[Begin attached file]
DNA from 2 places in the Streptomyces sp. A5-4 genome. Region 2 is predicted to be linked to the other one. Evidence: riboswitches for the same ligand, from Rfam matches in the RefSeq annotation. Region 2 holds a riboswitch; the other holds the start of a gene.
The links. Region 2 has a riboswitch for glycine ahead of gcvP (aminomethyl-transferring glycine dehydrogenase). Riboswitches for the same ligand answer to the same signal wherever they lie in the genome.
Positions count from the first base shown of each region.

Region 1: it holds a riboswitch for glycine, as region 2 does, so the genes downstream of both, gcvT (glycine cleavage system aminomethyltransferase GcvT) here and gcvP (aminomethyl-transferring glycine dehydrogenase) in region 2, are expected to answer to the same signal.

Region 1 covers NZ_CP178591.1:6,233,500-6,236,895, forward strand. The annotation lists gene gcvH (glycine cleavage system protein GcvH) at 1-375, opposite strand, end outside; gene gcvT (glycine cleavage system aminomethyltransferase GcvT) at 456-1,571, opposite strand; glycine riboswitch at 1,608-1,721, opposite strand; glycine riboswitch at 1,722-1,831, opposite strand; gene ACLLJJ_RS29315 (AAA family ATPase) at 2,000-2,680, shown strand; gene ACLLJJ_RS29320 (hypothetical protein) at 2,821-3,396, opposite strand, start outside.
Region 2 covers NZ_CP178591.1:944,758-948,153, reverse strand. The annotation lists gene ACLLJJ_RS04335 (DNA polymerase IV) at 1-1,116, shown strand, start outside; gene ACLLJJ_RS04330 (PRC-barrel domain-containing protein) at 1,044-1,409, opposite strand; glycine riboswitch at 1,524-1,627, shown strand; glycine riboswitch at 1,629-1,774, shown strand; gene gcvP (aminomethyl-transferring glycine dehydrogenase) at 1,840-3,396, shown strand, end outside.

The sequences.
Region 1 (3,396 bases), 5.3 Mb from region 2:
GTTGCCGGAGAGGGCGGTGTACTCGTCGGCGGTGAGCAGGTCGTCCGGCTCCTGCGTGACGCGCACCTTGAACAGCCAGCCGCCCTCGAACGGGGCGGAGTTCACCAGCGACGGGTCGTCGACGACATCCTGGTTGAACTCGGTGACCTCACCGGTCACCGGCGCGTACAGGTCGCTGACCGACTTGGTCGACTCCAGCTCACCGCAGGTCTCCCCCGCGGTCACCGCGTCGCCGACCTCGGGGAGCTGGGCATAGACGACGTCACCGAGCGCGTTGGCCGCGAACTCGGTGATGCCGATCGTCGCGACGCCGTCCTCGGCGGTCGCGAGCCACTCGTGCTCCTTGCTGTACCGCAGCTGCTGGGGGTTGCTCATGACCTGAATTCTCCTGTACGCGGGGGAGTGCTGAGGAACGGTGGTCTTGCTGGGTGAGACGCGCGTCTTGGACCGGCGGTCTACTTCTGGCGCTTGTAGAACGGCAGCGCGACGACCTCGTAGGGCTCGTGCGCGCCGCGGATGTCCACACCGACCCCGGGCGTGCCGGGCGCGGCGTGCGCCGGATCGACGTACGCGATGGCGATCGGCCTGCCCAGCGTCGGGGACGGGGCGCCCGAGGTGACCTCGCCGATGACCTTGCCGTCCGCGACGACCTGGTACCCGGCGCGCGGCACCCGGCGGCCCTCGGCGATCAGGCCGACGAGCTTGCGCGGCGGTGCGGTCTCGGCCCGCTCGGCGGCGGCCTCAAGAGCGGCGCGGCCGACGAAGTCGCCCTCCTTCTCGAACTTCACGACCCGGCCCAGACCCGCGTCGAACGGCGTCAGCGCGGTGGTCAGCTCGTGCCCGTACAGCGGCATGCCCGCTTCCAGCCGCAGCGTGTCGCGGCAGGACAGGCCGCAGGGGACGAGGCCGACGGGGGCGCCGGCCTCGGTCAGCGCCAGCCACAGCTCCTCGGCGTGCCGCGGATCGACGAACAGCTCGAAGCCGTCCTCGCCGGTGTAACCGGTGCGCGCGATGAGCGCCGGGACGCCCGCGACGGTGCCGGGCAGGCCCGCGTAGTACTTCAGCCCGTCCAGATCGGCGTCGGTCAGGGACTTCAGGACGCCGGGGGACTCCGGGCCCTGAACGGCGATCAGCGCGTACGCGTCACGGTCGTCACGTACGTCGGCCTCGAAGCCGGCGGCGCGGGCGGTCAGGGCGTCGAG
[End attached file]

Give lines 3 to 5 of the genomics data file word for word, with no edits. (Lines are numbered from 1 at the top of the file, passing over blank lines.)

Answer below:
Positions count from the first base shown of each region.

Region 1: it holds a riboswitch for glycine, as region 2 does, so the genes downstream of both, gcvT (glycine cleavage system aminomethyltransferase GcvT) here and gcvP (aminomethyl-transferring glycine dehydrogenase) in region 2, are expected to answer to the same signal.

Region 1 covers NZ_CP178591.1:6,233,500-6,236,895, forward strand. The annotation lists gene gcvH (glycine cleavage system protein GcvH) at 1-375, opposite strand, end outside; gene gcvT (glycine cleavage system aminomethyltransferase GcvT) at 456-1,571, opposite strand; glycine riboswitch at 1,608-1,721, opposite strand; glycine riboswitch at 1,722-1,831, opposite strand; gene ACLLJJ_RS29315 (AAA family ATPase) at 2,000-2,680, shown strand; gene ACLLJJ_RS29320 (hypothetical protein) at 2,821-3,396, opposite strand, start outside.